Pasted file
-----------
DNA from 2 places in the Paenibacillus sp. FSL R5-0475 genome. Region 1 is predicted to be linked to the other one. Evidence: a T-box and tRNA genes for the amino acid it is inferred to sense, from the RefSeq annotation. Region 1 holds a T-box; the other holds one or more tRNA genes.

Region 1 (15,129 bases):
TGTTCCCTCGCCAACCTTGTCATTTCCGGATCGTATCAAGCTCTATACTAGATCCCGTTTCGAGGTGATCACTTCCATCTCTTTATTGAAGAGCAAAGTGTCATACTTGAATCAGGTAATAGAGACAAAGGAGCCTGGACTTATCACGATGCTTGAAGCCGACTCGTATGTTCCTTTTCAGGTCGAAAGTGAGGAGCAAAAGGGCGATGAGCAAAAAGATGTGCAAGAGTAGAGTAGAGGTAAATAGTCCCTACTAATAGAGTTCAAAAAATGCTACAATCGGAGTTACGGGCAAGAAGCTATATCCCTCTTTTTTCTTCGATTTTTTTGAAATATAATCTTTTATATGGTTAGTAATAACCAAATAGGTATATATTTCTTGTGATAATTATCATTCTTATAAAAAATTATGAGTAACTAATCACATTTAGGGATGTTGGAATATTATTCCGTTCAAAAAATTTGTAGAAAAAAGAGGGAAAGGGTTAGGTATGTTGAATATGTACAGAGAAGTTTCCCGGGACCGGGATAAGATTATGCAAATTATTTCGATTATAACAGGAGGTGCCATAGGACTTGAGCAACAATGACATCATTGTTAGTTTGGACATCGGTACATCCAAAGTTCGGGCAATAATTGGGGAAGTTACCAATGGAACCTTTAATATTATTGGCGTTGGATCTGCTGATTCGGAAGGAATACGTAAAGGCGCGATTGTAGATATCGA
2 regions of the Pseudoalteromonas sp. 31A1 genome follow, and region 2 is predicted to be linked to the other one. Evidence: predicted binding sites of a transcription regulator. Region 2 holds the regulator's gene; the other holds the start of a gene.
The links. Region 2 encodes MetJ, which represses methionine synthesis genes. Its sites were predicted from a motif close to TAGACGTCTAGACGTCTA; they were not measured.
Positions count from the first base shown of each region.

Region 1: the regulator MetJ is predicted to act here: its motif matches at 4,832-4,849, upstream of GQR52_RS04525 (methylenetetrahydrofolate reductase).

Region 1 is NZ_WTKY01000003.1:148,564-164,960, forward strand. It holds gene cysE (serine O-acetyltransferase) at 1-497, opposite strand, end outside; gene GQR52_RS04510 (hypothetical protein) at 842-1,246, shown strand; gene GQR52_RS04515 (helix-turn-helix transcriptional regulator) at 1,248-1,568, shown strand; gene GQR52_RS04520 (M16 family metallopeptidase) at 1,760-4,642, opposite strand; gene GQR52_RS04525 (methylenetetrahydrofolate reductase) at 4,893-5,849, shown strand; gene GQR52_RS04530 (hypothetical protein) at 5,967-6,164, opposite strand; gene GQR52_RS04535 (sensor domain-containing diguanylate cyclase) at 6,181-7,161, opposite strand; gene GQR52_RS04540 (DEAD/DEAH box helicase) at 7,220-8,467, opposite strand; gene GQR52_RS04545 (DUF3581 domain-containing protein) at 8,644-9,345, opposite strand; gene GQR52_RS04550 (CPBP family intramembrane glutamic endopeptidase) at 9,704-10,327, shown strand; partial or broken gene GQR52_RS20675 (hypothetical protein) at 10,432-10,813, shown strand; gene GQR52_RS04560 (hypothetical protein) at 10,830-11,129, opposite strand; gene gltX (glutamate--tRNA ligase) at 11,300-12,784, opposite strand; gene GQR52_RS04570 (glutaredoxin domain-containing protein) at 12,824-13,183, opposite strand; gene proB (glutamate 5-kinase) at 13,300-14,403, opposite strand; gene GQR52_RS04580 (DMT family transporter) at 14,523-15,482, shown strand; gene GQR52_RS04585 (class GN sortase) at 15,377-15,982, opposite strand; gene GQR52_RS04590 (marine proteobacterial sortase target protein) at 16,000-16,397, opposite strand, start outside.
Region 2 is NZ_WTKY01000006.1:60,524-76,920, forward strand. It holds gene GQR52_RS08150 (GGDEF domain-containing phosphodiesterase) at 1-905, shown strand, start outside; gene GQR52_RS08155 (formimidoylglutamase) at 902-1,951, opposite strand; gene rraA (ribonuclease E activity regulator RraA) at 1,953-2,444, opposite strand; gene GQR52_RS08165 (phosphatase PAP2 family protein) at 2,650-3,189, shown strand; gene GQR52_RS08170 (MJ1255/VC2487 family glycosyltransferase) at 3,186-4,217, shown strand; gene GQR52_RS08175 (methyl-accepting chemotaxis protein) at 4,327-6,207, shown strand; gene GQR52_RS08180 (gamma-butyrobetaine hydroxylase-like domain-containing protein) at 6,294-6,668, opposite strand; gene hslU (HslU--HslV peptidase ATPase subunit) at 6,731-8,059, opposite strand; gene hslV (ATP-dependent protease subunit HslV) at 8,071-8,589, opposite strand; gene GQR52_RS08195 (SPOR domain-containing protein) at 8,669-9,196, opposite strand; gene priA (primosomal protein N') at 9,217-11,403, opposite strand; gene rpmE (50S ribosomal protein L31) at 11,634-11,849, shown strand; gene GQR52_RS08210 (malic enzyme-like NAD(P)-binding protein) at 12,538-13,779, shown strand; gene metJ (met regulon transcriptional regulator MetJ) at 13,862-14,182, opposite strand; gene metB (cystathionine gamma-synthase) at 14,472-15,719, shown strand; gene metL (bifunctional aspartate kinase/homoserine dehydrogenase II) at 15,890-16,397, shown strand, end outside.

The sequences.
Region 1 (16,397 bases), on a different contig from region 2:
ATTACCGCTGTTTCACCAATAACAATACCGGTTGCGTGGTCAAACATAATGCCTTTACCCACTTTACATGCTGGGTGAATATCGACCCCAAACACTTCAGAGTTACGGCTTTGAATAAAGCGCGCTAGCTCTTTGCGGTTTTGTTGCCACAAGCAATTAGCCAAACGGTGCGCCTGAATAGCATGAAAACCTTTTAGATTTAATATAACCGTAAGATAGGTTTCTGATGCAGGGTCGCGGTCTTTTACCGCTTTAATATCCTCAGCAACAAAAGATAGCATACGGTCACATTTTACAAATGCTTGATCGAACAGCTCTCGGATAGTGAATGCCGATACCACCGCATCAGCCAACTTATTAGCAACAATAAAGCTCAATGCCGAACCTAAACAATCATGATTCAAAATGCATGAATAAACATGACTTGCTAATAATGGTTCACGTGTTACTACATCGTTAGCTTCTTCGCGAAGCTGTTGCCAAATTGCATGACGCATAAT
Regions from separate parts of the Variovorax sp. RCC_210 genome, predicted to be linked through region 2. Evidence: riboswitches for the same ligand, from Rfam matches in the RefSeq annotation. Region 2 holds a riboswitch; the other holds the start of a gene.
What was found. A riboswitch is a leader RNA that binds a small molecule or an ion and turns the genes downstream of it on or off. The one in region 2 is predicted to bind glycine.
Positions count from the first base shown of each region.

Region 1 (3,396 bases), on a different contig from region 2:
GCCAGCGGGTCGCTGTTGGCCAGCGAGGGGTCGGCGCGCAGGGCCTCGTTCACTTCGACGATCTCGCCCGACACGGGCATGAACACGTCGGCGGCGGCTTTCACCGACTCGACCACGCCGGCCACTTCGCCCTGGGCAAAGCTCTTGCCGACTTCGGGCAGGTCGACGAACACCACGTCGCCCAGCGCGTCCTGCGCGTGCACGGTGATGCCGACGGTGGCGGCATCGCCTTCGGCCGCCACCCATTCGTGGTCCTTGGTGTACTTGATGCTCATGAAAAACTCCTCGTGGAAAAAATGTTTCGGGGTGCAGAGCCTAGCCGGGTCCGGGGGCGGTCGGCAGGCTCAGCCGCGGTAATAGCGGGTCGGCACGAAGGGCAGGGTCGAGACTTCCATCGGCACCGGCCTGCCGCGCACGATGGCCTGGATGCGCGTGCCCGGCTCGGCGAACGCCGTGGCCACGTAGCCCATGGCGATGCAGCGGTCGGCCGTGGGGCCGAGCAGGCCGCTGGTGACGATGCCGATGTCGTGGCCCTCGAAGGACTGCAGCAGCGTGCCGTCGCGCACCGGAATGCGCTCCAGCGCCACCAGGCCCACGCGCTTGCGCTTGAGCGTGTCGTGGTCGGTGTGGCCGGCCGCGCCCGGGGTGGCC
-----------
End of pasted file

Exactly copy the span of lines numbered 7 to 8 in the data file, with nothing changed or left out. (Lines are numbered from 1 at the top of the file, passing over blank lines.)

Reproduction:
Region 1: the regulator MetJ is predicted to act here: its motif matches at 4,832-4,849, upstream of GQR52_RS04525 (methylenetetrahydrofolate reductase).

Region 1 is NZ_WTKY01000003.1:148,564-164,960, forward strand. It holds gene cysE (serine O-acetyltransferase) at 1-497, opposite strand, end outside; gene GQR52_RS04510 (hypothetical protein) at 842-1,246, shown strand; gene GQR52_RS04515 (helix-turn-helix transcriptional regulator) at 1,248-1,568, shown strand; gene GQR52_RS04520 (M16 family metallopeptidase) at 1,760-4,642, opposite strand; gene GQR52_RS04525 (methylenetetrahydrofolate reductase) at 4,893-5,849, shown strand; gene GQR52_RS04530 (hypothetical protein) at 5,967-6,164, opposite strand; gene GQR52_RS04535 (sensor domain-containing diguanylate cyclase) at 6,181-7,161, opposite strand; gene GQR52_RS04540 (DEAD/DEAH box helicase) at 7,220-8,467, opposite strand; gene GQR52_RS04545 (DUF3581 domain-containing protein) at 8,644-9,345, opposite strand; gene GQR52_RS04550 (CPBP family intramembrane glutamic endopeptidase) at 9,704-10,327, shown strand; partial or broken gene GQR52_RS20675 (hypothetical protein) at 10,432-10,813, shown strand; gene GQR52_RS04560 (hypothetical protein) at 10,830-11,129, opposite strand; gene gltX (glutamate--tRNA ligase) at 11,300-12,784, opposite strand; gene GQR52_RS04570 (glutaredoxin domain-containing protein) at 12,824-13,183, opposite strand; gene proB (glutamate 5-kinase) at 13,300-14,403, opposite strand; gene GQR52_RS04580 (DMT family transporter) at 14,523-15,482, shown strand; gene GQR52_RS04585 (class GN sortase) at 15,377-15,982, opposite strand; gene GQR52_RS04590 (marine proteobacterial sortase target protein) at 16,000-16,397, opposite strand, start outside.